What Impact Do Campaigns to Introduce Fathers’ Leave Have on Gender and Generational Equality? a Case Study from the UK.

Tuesday, 17 July 2018
Distributed Paper
Katherine TWAMLEY, University College London, United Kingdom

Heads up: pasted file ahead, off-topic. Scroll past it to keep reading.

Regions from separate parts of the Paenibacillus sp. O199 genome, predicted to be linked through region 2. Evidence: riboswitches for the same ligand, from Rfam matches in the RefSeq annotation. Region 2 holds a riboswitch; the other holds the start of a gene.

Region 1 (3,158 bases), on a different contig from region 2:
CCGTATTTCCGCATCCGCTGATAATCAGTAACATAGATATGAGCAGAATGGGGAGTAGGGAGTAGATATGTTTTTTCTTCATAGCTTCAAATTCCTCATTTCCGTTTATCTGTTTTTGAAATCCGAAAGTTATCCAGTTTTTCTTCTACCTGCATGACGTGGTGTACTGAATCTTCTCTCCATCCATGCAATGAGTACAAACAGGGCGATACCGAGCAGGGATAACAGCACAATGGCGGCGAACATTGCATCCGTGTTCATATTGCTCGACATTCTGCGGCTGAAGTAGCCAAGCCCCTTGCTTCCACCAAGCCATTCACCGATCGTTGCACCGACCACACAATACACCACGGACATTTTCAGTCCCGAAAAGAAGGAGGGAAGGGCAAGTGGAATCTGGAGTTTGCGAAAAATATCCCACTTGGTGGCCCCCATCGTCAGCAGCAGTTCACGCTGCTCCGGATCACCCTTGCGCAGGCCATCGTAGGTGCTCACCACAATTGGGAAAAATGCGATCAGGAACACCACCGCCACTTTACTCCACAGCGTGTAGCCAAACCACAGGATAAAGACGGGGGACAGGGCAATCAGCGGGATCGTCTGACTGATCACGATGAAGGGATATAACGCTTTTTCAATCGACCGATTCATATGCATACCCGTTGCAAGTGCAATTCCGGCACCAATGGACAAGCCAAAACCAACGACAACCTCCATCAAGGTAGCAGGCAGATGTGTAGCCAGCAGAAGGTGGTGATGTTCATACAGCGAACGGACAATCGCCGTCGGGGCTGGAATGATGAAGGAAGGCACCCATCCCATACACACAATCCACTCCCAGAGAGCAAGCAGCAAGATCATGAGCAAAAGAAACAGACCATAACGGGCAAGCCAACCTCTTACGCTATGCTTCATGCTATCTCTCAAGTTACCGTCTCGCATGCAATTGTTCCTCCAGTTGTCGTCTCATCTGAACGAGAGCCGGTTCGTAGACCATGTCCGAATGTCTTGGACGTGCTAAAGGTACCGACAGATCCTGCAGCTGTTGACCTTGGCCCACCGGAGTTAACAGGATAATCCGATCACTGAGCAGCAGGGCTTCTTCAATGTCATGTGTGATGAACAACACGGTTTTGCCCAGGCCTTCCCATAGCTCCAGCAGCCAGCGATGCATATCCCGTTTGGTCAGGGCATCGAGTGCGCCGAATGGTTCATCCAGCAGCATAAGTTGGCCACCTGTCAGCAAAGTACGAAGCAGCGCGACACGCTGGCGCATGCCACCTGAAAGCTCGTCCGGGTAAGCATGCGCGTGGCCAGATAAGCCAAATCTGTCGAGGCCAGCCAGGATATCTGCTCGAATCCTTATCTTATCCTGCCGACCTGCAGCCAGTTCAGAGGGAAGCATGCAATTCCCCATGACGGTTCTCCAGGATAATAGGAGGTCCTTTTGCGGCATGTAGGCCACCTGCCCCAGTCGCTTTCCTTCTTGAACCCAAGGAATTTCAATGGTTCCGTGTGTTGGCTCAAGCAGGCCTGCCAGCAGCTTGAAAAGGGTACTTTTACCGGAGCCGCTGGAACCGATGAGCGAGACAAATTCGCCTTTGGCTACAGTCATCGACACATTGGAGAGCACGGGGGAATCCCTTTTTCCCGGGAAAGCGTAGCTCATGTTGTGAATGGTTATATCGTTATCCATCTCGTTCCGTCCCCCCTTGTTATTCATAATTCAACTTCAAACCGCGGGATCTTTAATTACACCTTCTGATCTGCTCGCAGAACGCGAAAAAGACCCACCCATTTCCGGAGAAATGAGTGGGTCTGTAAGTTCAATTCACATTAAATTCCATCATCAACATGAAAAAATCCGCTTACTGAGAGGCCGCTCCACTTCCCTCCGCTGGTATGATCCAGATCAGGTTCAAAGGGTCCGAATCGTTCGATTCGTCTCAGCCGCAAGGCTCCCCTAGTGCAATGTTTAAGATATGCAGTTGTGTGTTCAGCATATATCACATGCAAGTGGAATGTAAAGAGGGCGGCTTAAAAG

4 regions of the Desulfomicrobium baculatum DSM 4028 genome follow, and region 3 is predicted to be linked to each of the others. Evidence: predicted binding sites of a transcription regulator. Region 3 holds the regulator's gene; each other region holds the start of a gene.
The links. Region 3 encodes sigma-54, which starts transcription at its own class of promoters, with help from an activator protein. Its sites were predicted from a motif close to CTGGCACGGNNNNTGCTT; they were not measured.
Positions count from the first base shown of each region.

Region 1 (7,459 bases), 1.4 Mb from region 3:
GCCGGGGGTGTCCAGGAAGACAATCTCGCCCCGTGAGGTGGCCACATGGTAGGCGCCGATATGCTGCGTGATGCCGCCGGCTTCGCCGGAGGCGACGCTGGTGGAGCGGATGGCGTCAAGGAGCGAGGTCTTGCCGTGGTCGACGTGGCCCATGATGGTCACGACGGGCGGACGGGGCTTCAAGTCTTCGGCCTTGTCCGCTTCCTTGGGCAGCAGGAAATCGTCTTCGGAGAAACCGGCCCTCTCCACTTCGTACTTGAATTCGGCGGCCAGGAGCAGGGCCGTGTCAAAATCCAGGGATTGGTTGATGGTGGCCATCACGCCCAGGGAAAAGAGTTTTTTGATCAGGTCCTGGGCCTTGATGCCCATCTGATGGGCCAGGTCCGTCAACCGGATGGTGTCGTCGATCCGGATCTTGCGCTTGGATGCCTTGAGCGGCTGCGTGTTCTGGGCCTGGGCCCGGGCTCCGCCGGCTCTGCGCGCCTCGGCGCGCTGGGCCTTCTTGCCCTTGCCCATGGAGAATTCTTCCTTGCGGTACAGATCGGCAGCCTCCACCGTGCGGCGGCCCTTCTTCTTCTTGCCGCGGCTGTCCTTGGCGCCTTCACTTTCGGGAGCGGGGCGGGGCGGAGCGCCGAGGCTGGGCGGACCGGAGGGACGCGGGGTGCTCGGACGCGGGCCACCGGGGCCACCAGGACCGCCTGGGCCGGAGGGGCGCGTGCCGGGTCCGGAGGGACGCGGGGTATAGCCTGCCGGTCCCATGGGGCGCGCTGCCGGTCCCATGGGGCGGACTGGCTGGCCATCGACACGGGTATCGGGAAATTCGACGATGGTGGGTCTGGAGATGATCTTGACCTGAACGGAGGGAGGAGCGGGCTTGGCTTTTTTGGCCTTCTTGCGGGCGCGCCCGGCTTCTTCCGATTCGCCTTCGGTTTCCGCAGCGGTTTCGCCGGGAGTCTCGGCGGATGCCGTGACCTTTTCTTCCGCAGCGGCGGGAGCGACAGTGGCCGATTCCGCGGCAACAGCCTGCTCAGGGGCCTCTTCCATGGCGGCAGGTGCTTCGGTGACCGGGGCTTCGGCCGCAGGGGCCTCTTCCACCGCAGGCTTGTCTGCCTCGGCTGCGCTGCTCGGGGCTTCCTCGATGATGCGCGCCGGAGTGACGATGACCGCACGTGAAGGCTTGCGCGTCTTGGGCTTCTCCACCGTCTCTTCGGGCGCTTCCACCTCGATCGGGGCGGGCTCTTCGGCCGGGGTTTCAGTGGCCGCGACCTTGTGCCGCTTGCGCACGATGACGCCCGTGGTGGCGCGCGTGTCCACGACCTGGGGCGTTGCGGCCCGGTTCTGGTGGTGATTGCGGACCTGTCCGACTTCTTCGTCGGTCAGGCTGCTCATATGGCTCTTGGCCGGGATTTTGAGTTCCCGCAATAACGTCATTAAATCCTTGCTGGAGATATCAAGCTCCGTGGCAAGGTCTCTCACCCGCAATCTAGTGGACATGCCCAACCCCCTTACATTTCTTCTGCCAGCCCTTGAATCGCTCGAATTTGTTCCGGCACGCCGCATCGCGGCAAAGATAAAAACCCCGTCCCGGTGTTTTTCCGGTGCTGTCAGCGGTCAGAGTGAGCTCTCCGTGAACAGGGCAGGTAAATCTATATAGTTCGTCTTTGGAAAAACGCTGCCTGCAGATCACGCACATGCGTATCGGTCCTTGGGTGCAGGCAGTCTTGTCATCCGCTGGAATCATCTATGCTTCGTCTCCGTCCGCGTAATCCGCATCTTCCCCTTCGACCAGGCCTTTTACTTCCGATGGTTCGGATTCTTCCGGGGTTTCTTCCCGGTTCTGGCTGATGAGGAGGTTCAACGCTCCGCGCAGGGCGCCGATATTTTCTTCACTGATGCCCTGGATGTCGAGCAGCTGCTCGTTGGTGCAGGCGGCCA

Over the last twenty years, there has been a steady increase in the number of countries and organisations that endorse and provide fathers’ access to extended leave after the birth of a child. Feminist and gender scholars and activists have argue that such leave will denaturalise the mother/woman as primary carer; will lead to less discrimination in the workplace since both men and women would be potential carers/leave takers; and, if leading to increased care from men, could bring about a more equitable and less repressive society. Childhood scholars have had less to say about fathers’ leave, though some campaign enthusiastically against extended daycare with individual parent care favoured. Reactions to the introduction of men’s access to extended leave in the UK have, however, been mixed, with feminists and conservative groups alike, concerned with displacing women’s mothering roles. In examining these issues, I draw on a longitudinal mixed methods qualitative research project with first-time heterosexual parents in the UK who choose to have the mother take all the leave available to parents, and those who choose to share leave between parents. I argue that the focus on men’s access to parental leave may be to the detriment of the relations between women and children, with little capacity to enable more equal gender and generational relations.